It’s about money. Artist Hanna van Goeler uses dollar bills as her canvas.
The Hunterdon Museum is exhibiting Hanna von Goeler: The Currency of an Altered State through March 21.
The site-specific installation uses simple objects to explore complex questions about currency. Defined as a circulating medium of exchange, currency flows and circulates like water. Currency is all about exchange–of ideas, ethics and culture, as well as goods and services.
The word “currency” can also mean general acceptance, prevalence, and even a quality of being up-to-date or in vogue. As an artist, Ms. von Goeler’s medium of exchange–her currency–is drawing and painting, as well as ideas. Her extensive and ongoing series of small paintings on one-dollar bills addresses this concept in provocative ways.
“I have been making my own currency for more than a decade and a half, chronicling not only my relationship and struggle with money, but exploring ethical, political, and aesthetic questions surrounding currency,” she says.
For this installation Ms. von Goeler has covered a full-size canoe with beads, inside and out, transforming it into a totemic object that “floats” across the center of the River Gallery. The canoe references the museum’s site on the south branch of the Raritan River, and implies an historic connection to the early Native American inhabitants who might have traveled by canoe, and used beads as trading currency. Von Goeler sees the museum’s location as a constantly evolving site, layered in its own history. It has been a point of agricultural, industrial and, most recently, cultural exchange, in its metamorphosis from mill to museum.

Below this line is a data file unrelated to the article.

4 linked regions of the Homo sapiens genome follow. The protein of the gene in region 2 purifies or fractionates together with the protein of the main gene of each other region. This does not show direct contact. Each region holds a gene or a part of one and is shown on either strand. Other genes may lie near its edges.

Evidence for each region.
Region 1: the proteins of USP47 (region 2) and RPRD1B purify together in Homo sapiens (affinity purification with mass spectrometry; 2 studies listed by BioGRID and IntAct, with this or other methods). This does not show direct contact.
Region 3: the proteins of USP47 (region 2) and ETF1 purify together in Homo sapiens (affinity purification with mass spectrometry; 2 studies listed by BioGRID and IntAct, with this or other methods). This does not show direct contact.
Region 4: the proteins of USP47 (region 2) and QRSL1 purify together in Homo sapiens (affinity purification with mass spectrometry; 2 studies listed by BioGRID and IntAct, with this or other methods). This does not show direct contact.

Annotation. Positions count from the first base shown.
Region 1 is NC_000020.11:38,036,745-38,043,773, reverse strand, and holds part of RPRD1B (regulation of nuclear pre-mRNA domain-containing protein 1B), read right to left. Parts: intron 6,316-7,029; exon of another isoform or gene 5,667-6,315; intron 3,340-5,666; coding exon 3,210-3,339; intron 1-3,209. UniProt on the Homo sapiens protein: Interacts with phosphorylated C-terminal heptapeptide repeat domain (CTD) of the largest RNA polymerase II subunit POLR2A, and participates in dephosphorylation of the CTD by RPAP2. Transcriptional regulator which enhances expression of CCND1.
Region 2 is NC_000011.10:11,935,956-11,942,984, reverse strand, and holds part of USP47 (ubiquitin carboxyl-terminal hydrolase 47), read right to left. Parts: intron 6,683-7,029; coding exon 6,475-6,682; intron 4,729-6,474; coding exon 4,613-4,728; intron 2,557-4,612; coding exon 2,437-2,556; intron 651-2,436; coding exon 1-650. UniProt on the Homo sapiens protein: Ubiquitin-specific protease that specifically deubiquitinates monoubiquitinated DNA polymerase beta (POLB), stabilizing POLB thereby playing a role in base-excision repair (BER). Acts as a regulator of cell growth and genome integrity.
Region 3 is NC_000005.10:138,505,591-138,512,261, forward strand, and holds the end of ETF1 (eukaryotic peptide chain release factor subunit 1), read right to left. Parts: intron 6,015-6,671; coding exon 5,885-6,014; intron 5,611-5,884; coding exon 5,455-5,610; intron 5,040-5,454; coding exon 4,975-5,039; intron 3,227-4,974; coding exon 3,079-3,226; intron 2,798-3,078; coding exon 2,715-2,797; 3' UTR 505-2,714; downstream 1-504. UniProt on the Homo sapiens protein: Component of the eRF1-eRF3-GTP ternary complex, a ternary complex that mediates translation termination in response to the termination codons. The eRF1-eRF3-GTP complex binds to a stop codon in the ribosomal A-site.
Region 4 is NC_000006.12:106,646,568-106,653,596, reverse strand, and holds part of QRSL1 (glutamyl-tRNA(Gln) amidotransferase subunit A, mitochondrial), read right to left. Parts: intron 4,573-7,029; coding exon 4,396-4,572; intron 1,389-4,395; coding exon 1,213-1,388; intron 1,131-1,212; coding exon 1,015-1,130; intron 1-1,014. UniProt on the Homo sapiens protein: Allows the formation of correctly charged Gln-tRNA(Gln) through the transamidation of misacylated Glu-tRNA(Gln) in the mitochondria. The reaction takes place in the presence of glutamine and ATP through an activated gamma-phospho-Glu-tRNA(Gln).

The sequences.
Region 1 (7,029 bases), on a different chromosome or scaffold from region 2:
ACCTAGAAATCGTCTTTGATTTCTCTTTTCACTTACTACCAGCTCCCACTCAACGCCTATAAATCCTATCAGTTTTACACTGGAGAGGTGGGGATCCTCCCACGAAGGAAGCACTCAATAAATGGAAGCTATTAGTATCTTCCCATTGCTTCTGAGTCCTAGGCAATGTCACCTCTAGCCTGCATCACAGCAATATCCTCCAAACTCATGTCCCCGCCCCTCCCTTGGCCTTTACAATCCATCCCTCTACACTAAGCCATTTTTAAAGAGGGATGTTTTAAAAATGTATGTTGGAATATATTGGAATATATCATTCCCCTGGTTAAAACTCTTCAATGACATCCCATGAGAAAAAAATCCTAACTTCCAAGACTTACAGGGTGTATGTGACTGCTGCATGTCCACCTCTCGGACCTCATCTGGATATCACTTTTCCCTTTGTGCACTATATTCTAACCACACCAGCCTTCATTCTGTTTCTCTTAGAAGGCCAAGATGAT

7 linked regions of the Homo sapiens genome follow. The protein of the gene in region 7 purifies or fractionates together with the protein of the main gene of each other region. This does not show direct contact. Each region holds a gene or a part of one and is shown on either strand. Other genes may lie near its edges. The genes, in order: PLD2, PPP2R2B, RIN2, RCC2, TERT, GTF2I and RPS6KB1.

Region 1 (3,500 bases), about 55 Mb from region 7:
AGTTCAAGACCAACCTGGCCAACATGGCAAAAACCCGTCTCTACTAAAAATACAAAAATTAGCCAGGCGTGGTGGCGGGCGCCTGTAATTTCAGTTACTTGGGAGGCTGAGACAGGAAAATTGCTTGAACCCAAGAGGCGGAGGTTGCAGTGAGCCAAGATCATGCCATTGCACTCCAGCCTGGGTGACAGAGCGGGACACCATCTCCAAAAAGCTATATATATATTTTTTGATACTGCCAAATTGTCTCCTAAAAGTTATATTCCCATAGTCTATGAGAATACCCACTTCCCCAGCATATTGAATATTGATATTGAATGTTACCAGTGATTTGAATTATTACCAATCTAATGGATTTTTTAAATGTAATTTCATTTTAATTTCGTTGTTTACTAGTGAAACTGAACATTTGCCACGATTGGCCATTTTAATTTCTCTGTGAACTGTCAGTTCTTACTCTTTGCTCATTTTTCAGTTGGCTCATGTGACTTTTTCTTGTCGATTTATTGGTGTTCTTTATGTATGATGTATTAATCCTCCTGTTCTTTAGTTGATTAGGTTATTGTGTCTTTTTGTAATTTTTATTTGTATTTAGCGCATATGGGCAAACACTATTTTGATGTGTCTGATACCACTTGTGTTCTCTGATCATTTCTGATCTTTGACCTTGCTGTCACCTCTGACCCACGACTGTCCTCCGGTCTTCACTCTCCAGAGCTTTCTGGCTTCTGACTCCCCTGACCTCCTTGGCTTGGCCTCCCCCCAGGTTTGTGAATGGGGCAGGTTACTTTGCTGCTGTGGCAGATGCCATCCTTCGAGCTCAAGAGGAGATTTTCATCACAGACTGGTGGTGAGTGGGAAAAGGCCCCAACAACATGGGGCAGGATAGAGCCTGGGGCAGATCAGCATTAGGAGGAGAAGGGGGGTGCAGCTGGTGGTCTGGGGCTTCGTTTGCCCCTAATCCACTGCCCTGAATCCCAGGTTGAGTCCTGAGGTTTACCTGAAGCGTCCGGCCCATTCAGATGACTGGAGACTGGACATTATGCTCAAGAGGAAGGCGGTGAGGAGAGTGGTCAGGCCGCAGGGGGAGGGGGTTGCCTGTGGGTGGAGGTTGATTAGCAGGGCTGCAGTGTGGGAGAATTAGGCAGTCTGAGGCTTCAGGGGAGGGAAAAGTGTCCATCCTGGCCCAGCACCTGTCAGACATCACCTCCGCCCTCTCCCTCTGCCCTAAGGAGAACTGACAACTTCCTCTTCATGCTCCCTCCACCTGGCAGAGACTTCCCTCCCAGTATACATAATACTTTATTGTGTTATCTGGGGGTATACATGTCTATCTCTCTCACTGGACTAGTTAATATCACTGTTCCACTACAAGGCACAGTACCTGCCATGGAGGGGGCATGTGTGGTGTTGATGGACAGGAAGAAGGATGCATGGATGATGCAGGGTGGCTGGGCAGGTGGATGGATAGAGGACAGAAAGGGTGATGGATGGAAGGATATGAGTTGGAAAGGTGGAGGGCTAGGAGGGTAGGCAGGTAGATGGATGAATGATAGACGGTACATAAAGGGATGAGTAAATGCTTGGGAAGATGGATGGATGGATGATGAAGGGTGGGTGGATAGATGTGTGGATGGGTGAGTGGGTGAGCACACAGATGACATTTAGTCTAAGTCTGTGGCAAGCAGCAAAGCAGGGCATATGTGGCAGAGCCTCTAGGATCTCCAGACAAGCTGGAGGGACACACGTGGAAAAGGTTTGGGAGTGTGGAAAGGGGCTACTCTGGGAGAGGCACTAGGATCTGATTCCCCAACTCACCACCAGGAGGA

On the surrounding walls the artist has arranged several hundred of her altered bills in a pattern that suggests the flow of a river current. The bills, created over an extended period of time form a kind of timeline as well, highlighting personal moments, as well as economic trends and political events in the artist’s lifetime. The Currency of an Altered State invites viewers to consider their own ability to alter the meaning of objects.
Ms. von Goeler received her undergraduate degree from the Rhode Island School of Design and a Master of Fine Arts from the University of California, Davis. She completed additional post-graduate study at the Jan van Eyck Academy in the Netherlands. Her work has been exhibited widely both nationally and internationally. During the recent financial crisis, her currency work was exhibited in New York’s financial district, as part of the Habeas Lounge, a public art project sponsored by the World Financial Center. Her installation “The Shadows Cast by Ordinary Objects” can be seen at Hunter College’s Time Square Gallery in New York Feb. 18- April 17.